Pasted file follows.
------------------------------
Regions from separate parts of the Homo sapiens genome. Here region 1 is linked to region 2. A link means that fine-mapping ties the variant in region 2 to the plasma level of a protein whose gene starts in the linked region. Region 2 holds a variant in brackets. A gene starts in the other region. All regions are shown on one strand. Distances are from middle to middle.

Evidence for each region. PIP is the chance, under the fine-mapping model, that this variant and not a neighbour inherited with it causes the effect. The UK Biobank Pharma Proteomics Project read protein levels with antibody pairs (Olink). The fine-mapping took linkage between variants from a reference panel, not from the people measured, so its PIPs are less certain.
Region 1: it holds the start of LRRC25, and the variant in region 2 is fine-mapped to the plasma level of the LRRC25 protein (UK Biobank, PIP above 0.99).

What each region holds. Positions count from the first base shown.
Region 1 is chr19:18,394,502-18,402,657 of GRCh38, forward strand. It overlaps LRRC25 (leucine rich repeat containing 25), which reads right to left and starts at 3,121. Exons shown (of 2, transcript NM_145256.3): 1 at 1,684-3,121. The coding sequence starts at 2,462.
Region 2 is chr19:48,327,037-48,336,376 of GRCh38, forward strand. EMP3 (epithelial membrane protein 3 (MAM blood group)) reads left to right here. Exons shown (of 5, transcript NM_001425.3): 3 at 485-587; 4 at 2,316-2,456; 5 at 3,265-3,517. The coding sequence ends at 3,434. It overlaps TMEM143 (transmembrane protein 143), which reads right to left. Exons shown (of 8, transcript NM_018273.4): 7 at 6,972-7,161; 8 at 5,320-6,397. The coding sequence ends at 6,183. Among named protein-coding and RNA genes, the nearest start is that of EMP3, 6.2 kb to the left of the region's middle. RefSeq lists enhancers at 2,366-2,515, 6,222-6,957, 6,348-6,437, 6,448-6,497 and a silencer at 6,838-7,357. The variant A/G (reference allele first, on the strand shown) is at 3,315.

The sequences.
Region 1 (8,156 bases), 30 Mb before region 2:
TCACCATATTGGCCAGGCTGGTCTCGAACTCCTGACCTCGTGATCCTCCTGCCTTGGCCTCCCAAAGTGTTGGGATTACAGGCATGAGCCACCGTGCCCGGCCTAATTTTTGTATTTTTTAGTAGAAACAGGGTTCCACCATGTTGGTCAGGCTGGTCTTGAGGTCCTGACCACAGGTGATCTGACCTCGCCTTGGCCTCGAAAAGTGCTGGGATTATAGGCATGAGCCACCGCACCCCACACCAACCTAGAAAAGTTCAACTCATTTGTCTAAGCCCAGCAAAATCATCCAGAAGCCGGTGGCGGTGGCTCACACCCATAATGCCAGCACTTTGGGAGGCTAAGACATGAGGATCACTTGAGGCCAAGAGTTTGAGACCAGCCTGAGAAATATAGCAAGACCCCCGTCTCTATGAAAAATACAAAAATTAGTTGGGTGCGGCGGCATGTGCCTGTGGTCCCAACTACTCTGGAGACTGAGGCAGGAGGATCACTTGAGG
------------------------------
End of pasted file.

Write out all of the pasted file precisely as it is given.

Regions from separate parts of the Homo sapiens genome. Here region 1 is linked to region 2. A link means that fine-mapping ties the variant in region 2 to the plasma level of a protein whose gene starts in the linked region. Region 2 holds a variant in brackets. A gene starts in the other region. All regions are shown on one strand. Distances are from middle to middle.

Evidence for each region. PIP is the chance, under the fine-mapping model, that this variant and not a neighbour inherited with it causes the effect. The UK Biobank Pharma Proteomics Project read protein levels with antibody pairs (Olink). The fine-mapping took linkage between variants from a reference panel, not from the people measured, so its PIPs are less certain.
Region 1: it holds the start of LRRC25, and the variant in region 2 is fine-mapped to the plasma level of the LRRC25 protein (UK Biobank, PIP above 0.99).

What each region holds. Positions count from the first base shown.
Region 1 is chr19:18,394,502-18,402,657 of GRCh38, forward strand. It overlaps LRRC25 (leucine rich repeat containing 25), which reads right to left and starts at 3,121. Exons shown (of 2, transcript NM_145256.3): 1 at 1,684-3,121. The coding sequence starts at 2,462.
Region 2 is chr19:48,327,037-48,336,376 of GRCh38, forward strand. EMP3 (epithelial membrane protein 3 (MAM blood group)) reads left to right here. Exons shown (of 5, transcript NM_001425.3): 3 at 485-587; 4 at 2,316-2,456; 5 at 3,265-3,517. The coding sequence ends at 3,434. It overlaps TMEM143 (transmembrane protein 143), which reads right to left. Exons shown (of 8, transcript NM_018273.4): 7 at 6,972-7,161; 8 at 5,320-6,397. The coding sequence ends at 6,183. Among named protein-coding and RNA genes, the nearest start is that of EMP3, 6.2 kb to the left of the region's middle. RefSeq lists enhancers at 2,366-2,515, 6,222-6,957, 6,348-6,437, 6,448-6,497 and a silencer at 6,838-7,357. The variant A/G (reference allele first, on the strand shown) is at 3,315.

The sequences.
Region 1 (8,156 bases), 30 Mb before region 2:
TCACCATATTGGCCAGGCTGGTCTCGAACTCCTGACCTCGTGATCCTCCTGCCTTGGCCTCCCAAAGTGTTGGGATTACAGGCATGAGCCACCGTGCCCGGCCTAATTTTTGTATTTTTTAGTAGAAACAGGGTTCCACCATGTTGGTCAGGCTGGTCTTGAGGTCCTGACCACAGGTGATCTGACCTCGCCTTGGCCTCGAAAAGTGCTGGGATTATAGGCATGAGCCACCGCACCCCACACCAACCTAGAAAAGTTCAACTCATTTGTCTAAGCCCAGCAAAATCATCCAGAAGCCGGTGGCGGTGGCTCACACCCATAATGCCAGCACTTTGGGAGGCTAAGACATGAGGATCACTTGAGGCCAAGAGTTTGAGACCAGCCTGAGAAATATAGCAAGACCCCCGTCTCTATGAAAAATACAAAAATTAGTTGGGTGCGGCGGCATGTGCCTGTGGTCCCAACTACTCTGGAGACTGAGGCAGGAGGATCACTTGAGG